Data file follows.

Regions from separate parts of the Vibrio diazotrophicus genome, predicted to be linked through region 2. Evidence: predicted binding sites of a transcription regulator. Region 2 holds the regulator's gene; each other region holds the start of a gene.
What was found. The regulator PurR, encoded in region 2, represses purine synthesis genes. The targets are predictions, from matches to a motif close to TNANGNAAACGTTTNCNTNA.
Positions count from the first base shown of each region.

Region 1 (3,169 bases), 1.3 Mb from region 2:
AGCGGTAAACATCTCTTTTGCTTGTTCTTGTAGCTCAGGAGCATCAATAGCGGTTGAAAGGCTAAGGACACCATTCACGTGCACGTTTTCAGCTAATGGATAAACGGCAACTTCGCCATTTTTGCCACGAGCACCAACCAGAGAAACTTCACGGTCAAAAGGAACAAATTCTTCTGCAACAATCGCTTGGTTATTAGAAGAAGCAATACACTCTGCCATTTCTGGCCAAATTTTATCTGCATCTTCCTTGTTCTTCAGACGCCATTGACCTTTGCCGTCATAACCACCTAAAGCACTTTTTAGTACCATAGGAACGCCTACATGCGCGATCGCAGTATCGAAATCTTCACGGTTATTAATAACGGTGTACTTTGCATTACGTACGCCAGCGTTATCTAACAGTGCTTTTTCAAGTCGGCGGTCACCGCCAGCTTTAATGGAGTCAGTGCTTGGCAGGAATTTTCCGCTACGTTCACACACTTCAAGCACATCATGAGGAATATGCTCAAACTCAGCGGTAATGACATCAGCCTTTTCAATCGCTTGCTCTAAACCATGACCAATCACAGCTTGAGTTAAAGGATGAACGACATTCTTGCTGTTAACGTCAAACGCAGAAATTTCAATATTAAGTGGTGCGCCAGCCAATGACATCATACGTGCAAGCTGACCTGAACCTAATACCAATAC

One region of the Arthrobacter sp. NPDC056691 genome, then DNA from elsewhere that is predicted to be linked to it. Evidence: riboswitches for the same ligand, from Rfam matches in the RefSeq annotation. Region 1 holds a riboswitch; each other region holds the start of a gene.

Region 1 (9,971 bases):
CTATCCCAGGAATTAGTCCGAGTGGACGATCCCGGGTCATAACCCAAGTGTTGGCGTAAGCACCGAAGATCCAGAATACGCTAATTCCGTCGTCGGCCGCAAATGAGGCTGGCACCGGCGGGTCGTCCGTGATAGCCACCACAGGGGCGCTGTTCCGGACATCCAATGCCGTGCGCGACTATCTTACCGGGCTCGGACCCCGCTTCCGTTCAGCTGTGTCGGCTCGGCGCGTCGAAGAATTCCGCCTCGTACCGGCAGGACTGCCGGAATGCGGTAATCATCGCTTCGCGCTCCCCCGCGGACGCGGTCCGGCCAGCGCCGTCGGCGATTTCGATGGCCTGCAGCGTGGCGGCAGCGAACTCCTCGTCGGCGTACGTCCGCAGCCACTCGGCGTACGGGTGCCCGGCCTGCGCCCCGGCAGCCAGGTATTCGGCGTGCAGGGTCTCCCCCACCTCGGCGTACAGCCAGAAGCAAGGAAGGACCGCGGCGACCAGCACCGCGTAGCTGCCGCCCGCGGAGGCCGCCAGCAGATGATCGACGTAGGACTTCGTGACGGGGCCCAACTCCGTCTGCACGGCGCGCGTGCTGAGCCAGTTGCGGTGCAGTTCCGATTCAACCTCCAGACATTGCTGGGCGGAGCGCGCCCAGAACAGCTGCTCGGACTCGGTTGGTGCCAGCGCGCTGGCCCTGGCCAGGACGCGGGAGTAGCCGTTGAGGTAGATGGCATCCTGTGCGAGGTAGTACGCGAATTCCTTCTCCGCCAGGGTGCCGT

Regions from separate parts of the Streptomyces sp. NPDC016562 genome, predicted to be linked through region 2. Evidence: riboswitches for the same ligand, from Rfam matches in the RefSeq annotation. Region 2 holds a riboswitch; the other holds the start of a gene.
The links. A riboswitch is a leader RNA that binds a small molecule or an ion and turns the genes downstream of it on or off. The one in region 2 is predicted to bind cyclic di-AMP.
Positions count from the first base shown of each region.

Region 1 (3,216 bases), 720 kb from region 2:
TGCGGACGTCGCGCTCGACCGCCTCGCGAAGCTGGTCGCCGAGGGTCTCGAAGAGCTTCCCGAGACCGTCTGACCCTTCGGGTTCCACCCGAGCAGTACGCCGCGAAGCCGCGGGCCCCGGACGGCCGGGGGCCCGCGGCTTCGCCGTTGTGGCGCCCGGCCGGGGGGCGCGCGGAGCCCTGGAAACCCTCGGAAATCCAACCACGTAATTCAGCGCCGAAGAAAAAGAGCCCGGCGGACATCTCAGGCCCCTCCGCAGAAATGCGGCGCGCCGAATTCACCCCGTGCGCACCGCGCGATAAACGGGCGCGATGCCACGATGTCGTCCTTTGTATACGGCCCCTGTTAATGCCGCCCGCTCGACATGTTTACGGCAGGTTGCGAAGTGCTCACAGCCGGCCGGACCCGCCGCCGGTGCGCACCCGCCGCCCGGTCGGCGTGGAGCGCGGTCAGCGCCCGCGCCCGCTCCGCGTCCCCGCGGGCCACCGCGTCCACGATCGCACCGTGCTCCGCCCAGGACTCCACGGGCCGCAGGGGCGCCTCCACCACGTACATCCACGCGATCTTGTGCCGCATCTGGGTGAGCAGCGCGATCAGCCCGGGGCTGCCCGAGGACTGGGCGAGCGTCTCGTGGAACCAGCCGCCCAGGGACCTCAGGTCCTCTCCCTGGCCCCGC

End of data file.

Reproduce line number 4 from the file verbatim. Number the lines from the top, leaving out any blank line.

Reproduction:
Region 1 (3,169 bases), 1.3 Mb from region 2: